Review: In ‘Frankenstein’ at A Noise Within, a harrowing performance pulses with humanity
“I should be Adam — God was proud of Adam,” seethes the Creature at the center of a strikingly literate and deeply philosophical “Frankenstein” playing in Pasadena at A Noise Within. Citing “Paradise Lost” in rebuke to the rogue scientist who created and then abandoned him three years earlier, the Creature identifies instead with the biblical fallen angel: “For I was cast out, like Satan, though I did no wrong.”
Sigh. It’s always the parents’ fault, no?
Still, not many juvenile delinquents quote Milton to justify a murderous rampage. Such is the potent mix of horror and eloquence that drives playwright Nick Dear’s 2011 adaptation, which rescues Mary Shelley’s creation from the stereotypes of innumerable grunting, lumbering movie monsters.
In Michael Manuel’s harrowing performance, this Creature has a legitimate grievance against his creator, Victor Frankenstein (Kasey Mahaffy). A nearly silent, impressively choreographed extended opening traces the Creature’s “birth” in a state of childlike innocence, and the abuse he endures — first from the fleeing Victor and then from the horrified populace when he ventures into an unfamiliar world.
Granted, Victor’s clumsy stitch-work leaves much to be desired in the looks department — credit Angela Santori and Shannon Hutchins for suitably gruesome makeup that still allows Manuel to display the Creature’s wounded humanity.
‘The Skin of Our Teeth,’ Thornton Wilder’s too-little-seen 1942 play about human resilience, gets a breezy revival by Will Geer’s Theatricum Botanicum.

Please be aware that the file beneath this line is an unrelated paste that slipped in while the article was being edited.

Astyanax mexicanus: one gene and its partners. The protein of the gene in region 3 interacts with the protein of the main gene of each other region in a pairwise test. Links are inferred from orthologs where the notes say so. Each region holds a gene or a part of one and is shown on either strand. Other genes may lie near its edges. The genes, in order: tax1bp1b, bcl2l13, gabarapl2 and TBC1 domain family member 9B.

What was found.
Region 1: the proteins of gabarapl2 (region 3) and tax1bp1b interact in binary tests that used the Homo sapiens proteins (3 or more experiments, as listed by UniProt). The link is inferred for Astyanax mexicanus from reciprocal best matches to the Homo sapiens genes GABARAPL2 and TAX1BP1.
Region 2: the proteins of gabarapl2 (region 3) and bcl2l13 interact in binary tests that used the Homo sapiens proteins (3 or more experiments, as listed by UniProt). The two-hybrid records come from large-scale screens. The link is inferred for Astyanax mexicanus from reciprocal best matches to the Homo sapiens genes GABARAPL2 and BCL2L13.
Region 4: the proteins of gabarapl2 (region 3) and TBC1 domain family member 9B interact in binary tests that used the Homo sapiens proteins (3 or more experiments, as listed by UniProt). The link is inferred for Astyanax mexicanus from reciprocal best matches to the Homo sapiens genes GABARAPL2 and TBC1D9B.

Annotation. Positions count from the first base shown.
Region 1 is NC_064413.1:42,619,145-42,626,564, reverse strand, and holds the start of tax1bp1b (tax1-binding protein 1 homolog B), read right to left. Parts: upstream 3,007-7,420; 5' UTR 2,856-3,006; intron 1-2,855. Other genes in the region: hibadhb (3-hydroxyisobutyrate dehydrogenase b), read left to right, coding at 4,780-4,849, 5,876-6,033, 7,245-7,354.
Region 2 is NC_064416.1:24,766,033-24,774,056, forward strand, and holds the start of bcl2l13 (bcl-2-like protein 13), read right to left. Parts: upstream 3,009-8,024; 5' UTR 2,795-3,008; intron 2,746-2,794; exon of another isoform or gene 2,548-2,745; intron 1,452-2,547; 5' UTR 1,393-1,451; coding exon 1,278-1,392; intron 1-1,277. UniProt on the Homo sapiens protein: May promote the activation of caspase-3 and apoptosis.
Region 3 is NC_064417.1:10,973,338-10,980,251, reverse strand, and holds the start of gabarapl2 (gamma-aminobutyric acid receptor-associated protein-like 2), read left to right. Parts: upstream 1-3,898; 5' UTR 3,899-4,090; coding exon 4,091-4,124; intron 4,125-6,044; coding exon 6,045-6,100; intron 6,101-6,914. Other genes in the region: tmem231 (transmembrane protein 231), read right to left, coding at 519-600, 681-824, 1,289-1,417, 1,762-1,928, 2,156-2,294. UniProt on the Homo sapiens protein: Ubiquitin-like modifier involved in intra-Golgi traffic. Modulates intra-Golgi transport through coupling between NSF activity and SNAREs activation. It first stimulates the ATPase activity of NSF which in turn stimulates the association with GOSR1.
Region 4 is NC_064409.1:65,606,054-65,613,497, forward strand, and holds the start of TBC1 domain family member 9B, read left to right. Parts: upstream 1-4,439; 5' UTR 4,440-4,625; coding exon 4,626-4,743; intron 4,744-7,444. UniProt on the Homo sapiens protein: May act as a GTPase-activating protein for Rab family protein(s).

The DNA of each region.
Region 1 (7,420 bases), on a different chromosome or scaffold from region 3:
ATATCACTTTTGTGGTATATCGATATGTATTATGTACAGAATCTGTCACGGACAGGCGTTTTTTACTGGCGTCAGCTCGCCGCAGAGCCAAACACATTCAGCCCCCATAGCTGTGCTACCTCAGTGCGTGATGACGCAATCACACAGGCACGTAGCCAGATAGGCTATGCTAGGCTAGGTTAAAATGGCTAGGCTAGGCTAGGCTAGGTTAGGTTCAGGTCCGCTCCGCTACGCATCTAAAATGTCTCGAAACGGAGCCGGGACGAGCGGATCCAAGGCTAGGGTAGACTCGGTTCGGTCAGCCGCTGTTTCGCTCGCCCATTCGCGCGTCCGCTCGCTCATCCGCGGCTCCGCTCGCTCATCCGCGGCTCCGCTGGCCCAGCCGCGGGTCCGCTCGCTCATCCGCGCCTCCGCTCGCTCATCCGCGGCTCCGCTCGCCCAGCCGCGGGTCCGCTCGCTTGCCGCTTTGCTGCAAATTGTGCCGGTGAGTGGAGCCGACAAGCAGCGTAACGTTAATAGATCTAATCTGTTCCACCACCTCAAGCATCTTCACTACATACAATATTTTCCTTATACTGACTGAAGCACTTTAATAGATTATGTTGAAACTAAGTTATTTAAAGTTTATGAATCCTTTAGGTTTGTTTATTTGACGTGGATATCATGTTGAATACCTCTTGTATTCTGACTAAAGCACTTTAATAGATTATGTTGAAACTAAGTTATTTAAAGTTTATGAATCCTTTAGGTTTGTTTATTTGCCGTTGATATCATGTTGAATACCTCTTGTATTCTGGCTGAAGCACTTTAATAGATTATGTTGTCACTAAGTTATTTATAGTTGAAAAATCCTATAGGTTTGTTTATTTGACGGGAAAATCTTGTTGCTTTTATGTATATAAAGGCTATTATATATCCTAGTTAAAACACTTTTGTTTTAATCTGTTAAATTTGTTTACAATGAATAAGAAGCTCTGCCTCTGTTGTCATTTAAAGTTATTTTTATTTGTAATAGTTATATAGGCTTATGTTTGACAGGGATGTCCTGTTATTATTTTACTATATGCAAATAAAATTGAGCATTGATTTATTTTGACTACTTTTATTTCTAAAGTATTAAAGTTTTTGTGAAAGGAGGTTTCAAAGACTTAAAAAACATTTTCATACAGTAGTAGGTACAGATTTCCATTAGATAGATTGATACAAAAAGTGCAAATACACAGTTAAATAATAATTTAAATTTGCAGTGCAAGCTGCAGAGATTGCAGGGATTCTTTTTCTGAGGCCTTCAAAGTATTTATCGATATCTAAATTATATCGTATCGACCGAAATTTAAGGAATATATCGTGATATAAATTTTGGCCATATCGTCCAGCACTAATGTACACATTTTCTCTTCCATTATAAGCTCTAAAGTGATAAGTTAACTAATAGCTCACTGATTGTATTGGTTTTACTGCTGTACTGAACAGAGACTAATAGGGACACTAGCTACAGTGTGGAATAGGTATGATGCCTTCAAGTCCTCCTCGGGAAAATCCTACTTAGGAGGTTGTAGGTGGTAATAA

After a crash course in literature, science and philosophy under the tutelage of a blind professor (Harrison White), the Creature’s fiercely articulate self-awareness is the crowning achievement of Manuel’s fine performance.
As Victor, Mahaffy is credibly stuck-up and callous, much to the frustration of his long-suffering fiancée (an excellent Erika Soto), who ironically makes a deeper emotional connection with the Creature. Mahaffy doesn’t completely sell the scientist’s amoral hubris, however, and the parallels between Creature and creator are not fully realized.
This is the first California staging of Dear’s adaptation, though it may be familiar to some viewers through frequent screenings of the original National Theatre Live production directed by Danny Boyle and starring Jonny Lee Miller and Benedict Cumberbatch.
Michael Michetti’s staging offers a more intimate take, with less reliance on special effects wizardry. It’s a visually striking production nonetheless, making inventive use of scenic designer François-Pierre Couture’s modular reflective panels and square wooden beams to change locales.
In a concession to tamer sensibilities, the production cuts some nudity from the script, as well as a shocking though pivotal sexual assault. Nevertheless, fans of Shelley’s gothic novel will appreciate how elegantly the show streamlines its principal plot points and characters, and how it illuminates the enduring scientific, medical and ethical questions so presciently posed by its 19-year-old author more than two centuries ago.
Where: A Noise Within, 3352 E. Foothill Blvd., Pasadena
When: 7:30 p.m. Thursdays, 8 p.m. Fridays, 2 and 8 p.m. Saturdays, 2 p.m. Sundays, through Sept. 8
Info: (626) 356-3121, anoisewithin.org
Running time: 2 hours
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